Despite its price tag and deference to commerce, the impact of the space and its crowning Oculus is undeniable, as Paul Goldberger writes
Everyone knows that the World Trade Center Transportation Hub, designed by Santiago Calatrava, was insanely expensive—close to $4 billion at last count—and everyone knows that its design is just a little bit hokey, as if it were assembled out of dinosaur bones that were too big to fit into the Museum of Natural History. What most people don’t know is that if you can get yourself past all of that, and manage to push the dinosaur metaphors and the bird metaphors and all of that money out of your mind, you can have an architectural experience there that may renew your faith in the potential of the public realm in New York.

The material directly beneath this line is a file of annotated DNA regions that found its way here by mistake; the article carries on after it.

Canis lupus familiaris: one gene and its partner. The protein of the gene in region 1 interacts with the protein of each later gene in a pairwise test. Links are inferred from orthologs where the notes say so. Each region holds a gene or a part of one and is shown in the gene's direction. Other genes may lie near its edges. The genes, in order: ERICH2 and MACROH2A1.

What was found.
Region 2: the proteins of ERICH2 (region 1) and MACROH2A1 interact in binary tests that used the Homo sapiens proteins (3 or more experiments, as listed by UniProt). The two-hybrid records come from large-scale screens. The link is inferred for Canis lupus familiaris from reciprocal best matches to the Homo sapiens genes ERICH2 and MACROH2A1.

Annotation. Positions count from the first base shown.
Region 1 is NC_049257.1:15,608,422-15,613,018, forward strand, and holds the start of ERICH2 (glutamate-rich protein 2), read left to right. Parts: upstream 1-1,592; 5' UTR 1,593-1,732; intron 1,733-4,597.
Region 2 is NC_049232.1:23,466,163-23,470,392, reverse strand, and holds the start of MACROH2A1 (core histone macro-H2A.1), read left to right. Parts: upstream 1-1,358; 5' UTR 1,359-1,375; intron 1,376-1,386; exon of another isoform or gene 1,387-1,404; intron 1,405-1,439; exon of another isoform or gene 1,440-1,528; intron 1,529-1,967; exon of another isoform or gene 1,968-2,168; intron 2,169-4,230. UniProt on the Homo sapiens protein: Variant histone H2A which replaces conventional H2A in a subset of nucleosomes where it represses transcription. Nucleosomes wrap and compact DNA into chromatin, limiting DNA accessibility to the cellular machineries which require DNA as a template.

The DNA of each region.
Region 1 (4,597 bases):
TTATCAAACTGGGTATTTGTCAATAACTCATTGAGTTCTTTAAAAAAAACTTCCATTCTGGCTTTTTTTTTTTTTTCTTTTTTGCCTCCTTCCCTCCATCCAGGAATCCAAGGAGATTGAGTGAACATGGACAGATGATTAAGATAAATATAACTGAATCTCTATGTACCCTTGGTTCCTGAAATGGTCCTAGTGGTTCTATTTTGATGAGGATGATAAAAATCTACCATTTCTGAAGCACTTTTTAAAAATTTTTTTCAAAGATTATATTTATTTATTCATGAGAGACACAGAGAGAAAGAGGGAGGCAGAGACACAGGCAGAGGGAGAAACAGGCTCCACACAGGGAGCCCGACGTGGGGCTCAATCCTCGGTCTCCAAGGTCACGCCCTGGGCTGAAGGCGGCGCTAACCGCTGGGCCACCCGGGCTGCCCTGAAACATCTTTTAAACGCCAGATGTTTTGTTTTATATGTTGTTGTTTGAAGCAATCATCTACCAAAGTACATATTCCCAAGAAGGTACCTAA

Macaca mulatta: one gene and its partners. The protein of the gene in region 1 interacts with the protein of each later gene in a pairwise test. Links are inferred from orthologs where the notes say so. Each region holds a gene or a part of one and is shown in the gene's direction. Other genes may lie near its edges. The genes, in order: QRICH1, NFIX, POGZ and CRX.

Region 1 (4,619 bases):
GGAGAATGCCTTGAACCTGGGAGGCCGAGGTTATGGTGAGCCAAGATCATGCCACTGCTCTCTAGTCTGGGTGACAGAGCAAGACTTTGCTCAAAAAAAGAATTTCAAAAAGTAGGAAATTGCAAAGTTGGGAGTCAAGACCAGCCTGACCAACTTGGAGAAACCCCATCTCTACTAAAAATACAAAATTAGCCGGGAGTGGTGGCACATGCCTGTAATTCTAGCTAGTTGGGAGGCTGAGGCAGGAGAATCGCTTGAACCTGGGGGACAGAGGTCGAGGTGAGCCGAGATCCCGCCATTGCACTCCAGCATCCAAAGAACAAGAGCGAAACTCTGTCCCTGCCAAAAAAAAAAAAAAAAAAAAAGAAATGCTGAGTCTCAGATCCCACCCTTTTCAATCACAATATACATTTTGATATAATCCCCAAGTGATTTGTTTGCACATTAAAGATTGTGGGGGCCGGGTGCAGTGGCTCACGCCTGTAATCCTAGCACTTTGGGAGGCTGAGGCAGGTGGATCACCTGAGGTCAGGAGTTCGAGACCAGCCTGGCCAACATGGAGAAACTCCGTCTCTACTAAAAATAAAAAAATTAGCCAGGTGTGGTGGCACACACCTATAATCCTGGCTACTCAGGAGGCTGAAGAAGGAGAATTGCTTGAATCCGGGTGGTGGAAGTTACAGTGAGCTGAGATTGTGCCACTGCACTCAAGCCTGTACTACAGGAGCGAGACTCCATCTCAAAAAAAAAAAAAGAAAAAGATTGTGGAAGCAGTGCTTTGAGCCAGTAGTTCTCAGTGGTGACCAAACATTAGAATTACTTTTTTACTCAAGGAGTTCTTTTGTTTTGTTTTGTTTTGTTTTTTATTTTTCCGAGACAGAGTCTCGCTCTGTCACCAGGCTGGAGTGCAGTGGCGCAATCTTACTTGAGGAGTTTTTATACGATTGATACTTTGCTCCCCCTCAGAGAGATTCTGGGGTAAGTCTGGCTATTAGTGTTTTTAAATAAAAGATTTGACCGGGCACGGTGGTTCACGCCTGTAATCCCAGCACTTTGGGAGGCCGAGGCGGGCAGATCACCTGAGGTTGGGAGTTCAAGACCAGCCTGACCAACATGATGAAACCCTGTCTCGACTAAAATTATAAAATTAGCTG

The Oculus, which is the name that has been given to the central space in Calatrava’s sprawling complex—the first sections of which open to the public on March 3 (the rest will open late this spring)—is the exhilarating nave of a genuine people’s cathedral. It is a room that soars; under a great arc of glass, Calatrava has put together curving ribs of steel to make a space that is uplifting, full of light and movement, and capable of inspiring something that has been in particularly short supply at Ground Zero, which is hope. […]